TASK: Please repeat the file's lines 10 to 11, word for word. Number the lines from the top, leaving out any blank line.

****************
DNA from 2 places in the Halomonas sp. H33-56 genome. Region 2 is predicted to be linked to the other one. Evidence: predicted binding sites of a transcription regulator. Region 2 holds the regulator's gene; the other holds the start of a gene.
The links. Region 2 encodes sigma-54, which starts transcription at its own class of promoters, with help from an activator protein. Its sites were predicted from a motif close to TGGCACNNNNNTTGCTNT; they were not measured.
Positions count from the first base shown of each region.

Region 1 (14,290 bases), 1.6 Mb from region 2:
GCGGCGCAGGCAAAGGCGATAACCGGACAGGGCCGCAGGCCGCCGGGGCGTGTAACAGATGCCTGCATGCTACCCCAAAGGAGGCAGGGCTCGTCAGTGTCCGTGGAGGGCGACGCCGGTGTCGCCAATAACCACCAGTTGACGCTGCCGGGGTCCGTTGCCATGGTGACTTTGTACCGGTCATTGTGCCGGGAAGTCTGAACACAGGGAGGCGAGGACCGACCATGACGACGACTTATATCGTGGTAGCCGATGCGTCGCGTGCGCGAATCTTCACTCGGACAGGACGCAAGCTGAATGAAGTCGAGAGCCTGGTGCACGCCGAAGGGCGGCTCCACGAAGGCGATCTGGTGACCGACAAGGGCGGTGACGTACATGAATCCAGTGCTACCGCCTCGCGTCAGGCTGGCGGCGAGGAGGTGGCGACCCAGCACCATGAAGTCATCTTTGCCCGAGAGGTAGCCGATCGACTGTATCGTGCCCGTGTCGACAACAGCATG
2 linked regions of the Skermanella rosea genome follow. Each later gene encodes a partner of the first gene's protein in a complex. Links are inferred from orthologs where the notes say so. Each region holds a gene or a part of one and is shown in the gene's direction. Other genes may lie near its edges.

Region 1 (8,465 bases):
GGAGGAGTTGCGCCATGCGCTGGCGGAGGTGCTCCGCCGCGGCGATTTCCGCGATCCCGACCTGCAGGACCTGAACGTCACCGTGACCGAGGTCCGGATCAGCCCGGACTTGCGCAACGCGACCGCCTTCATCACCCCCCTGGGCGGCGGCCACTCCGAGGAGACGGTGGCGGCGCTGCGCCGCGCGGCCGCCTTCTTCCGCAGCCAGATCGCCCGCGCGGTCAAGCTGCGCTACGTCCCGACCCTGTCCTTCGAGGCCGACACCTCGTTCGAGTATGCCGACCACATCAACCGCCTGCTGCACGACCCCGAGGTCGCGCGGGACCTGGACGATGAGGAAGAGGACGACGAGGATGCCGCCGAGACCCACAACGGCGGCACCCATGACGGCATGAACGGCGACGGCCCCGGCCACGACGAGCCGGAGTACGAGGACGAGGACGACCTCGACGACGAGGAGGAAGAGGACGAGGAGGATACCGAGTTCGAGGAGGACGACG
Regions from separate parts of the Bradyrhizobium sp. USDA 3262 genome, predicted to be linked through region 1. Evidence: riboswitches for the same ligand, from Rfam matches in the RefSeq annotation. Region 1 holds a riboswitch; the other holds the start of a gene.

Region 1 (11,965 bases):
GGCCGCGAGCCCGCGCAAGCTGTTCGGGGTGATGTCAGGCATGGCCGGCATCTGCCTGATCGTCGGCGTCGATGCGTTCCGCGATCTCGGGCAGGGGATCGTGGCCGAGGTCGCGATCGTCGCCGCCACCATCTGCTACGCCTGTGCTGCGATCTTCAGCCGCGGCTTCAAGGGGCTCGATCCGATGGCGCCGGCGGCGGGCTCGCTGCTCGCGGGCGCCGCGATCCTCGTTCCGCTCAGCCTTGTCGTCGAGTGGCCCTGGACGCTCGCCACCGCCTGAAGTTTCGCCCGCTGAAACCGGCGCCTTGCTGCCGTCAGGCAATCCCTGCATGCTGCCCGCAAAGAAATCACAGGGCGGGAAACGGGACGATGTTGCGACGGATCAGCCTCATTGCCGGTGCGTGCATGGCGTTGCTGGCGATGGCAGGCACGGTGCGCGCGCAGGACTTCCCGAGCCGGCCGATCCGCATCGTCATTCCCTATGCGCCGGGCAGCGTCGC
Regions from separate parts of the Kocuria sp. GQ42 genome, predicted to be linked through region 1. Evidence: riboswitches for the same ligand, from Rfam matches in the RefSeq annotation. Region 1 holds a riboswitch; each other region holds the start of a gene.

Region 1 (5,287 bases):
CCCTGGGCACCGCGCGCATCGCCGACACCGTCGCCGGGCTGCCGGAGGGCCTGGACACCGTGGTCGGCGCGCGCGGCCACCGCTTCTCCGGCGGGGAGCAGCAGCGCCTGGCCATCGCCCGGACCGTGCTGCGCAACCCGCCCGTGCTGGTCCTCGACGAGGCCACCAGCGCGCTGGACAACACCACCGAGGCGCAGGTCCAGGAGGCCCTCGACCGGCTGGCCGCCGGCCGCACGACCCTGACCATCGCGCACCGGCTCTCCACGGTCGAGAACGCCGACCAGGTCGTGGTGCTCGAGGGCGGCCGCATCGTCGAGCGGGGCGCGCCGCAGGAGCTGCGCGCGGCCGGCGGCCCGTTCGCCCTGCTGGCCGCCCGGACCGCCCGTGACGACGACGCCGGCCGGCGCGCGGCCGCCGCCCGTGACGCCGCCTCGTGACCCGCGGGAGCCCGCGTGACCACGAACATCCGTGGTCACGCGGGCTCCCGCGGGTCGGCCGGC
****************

Region 1 (11,965 bases):
GGCCGCGAGCCCGCGCAAGCTGTTCGGGGTGATGTCAGGCATGGCCGGCATCTGCCTGATCGTCGGCGTCGATGCGTTCCGCGATCTCGGGCAGGGGATCGTGGCCGAGGTCGCGATCGTCGCCGCCACCATCTGCTACGCCTGTGCTGCGATCTTCAGCCGCGGCTTCAAGGGGCTCGATCCGATGGCGCCGGCGGCGGGCTCGCTGCTCGCGGGCGCCGCGATCCTCGTTCCGCTCAGCCTTGTCGTCGAGTGGCCCTGGACGCTCGCCACCGCCTGAAGTTTCGCCCGCTGAAACCGGCGCCTTGCTGCCGTCAGGCAATCCCTGCATGCTGCCCGCAAAGAAATCACAGGGCGGGAAACGGGACGATGTTGCGACGGATCAGCCTCATTGCCGGTGCGTGCATGGCGTTGCTGGCGATGGCAGGCACGGTGCGCGCGCAGGACTTCCCGAGCCGGCCGATCCGCATCGTCATTCCCTATGCGCCGGGCAGCGTCGC